Prior to the Trump administration refugees already underwent “more rigorous” screenings and security checks than any other visitors to the United States, according to the previous administration.

The executive branch also has broad powers to set a ballpark figure on how many refugees can come, called the presidential determination.

The Trump administration dropped that ceiling year over year, capping new arrivals at just 15,000 nationwide for fiscal year 2021, which started in October, the lowest number since the modern refugee resettlement to the U.S. began.

In Pennsylvania, that led to a decline in the number of refugees moving here from 2,698 in the first year of his presidency, to 460 in the most recent fiscal year, according to Pennsylvania’s Department of Human Services. The coronavirus pandemic also depressed arrivals this year, said resettlement agency staff. Refugees are placed through faith-based organizations operating in five regions around the commonwealth: Philadelphia, Allentown/Scranton, Harrisburg/Lancaster, Erie and Pittsburgh.

Since refugee resettlement agencies are reimbursed based on the number of people they serve, this drop led to sweeping budget cuts. NSC lost a million dollars in a single year, said O’Sullivan, and has turned to philanthropy and donors to make up for some of its losses.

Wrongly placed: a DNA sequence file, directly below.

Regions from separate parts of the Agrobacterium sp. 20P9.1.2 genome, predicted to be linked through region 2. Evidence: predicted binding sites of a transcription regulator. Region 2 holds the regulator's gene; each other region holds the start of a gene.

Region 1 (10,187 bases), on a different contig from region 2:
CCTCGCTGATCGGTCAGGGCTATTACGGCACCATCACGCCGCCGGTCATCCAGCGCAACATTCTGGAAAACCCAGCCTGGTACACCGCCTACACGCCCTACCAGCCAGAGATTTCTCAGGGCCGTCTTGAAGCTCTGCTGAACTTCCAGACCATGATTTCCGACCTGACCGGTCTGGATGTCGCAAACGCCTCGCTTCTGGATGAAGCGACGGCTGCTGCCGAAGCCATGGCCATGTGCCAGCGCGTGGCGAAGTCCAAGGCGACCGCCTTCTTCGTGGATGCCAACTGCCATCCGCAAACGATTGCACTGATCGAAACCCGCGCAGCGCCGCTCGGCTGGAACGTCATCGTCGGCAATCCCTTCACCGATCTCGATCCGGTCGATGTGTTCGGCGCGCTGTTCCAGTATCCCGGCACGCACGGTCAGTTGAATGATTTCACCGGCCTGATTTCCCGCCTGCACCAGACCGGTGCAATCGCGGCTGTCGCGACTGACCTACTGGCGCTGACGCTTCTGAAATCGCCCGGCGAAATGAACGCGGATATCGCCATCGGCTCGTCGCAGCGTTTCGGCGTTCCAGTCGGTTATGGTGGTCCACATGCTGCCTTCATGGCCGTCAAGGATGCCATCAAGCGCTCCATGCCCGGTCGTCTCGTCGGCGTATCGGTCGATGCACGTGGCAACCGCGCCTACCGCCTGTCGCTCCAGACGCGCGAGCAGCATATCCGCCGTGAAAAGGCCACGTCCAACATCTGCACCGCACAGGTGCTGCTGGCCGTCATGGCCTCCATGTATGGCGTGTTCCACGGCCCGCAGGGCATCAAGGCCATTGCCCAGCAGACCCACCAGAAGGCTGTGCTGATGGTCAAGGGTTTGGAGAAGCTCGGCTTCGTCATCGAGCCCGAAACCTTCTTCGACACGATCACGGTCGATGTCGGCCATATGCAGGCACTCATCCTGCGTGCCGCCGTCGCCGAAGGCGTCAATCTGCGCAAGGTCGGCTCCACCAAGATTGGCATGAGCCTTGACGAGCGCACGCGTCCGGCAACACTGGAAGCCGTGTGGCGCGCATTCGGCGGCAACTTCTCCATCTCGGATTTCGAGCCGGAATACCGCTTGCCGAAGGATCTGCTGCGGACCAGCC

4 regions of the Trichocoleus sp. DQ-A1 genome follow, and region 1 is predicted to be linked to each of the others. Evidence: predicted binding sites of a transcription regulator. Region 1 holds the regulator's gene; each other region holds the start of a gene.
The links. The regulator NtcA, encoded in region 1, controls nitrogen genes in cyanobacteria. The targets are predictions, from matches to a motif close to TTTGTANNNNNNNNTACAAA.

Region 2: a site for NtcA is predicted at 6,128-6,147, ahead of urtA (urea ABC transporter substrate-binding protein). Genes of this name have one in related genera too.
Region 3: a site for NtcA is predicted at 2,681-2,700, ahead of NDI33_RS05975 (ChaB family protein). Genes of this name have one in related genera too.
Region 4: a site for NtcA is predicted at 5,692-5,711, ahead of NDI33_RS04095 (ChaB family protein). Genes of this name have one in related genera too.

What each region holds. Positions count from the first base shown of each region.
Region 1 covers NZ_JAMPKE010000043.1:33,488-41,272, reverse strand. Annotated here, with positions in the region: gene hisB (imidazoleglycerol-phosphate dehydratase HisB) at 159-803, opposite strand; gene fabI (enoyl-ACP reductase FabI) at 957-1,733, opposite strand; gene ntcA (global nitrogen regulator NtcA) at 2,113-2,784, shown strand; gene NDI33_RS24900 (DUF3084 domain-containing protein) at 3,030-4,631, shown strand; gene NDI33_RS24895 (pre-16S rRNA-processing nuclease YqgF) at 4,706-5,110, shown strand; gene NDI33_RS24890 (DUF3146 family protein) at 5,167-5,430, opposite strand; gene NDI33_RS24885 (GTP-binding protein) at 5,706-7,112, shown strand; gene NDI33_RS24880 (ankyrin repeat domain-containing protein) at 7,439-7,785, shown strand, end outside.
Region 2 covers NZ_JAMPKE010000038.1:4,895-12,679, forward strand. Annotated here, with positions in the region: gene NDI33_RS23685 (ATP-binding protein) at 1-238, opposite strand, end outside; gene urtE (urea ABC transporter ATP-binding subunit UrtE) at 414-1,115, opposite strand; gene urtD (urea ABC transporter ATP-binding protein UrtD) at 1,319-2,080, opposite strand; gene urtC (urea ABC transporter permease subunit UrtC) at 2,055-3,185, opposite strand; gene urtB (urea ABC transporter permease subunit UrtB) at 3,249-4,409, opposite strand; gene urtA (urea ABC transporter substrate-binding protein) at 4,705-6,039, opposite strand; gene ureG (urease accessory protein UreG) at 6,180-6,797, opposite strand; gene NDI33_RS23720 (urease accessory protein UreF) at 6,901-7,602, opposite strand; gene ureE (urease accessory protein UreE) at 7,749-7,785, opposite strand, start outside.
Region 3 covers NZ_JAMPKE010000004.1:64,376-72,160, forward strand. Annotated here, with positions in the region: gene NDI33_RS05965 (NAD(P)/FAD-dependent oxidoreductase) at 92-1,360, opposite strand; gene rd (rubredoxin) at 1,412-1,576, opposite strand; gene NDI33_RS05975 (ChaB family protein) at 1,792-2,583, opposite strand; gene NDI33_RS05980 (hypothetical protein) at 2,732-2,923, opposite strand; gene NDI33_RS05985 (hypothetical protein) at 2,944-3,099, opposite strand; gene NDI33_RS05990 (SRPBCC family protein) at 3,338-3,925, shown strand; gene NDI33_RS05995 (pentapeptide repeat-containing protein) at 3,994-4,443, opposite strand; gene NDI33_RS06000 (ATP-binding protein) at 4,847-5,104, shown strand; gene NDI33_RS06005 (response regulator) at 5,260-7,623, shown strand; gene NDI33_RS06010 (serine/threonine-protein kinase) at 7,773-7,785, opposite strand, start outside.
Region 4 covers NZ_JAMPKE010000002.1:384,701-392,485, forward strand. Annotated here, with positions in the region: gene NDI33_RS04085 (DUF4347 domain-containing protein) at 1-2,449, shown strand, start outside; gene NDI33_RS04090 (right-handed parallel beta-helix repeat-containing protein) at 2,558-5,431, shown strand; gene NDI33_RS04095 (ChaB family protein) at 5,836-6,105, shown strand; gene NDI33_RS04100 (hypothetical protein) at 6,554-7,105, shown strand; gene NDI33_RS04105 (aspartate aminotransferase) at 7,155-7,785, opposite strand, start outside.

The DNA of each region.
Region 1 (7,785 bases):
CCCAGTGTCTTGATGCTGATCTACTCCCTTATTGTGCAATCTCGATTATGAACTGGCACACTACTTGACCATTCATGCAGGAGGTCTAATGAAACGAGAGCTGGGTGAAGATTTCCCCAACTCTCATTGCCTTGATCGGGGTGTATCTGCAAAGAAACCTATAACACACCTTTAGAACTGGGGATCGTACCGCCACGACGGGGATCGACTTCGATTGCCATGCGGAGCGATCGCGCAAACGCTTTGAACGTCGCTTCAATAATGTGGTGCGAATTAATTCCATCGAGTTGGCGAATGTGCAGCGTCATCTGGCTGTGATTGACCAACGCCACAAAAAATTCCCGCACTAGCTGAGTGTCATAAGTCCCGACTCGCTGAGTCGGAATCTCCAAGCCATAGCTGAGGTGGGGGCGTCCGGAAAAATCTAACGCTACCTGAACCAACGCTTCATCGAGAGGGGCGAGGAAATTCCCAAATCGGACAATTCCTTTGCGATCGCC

On the ground in Pennsylvania, these agencies, which find housing, jobs, and help set-up new arrivals in an unfamiliar country with schools and doctor’s appointments, had to redeploy or let go of staff.

“We were working with about nine staff [in 2016]… through death by a thousand cuts, we whittled that down” to one full-time staff person,” said O’Sullivan.

Bethany Christian Services, another agency, stopped working in Philadelphia all together, one of about 120 sites that shut down across the country. It continues to serve and resettle refugees in Lancaster.

HIAS Pennsylvania moved staff into different positions.

To ramp back up requires not only resources, but rebuilding relationships with landlords and employers, said service providers.

“We’re very lucky to be in a City like Philadelphia” where the administration and residents are welcoming, said Gretchen Shanfeld, NSC’s director of operations and quality assurance.

“We’ve seen a spike in our volunteer applications,” she said.

Before stepping foot on a plane to the United States, refugees must first be identified and vetted by a cadre of U.S. agencies, including the Department of State and the Department of Homeland Security. That work has also been cut back in the last four years, and combined with the scarcity of spots, a backlog in eligible refugees has ballooned. There are 120,000 people waiting in line for possible resettlement to the United States, according to the Wall Street Journal.

To be able to smooth the way forward will take until at least next May, or later, depending on how the coronavirus vaccine is distributed and adopted.

In 2015, NSC began resettling Syran families displaced by civil war. About 50 families arrived before the travel ban stopped new arrivals. Some have been waiting ever since for the opportunity to see, and live near, loved ones.

“We’re going to be able to again help reunite families,” said O’Sullivan.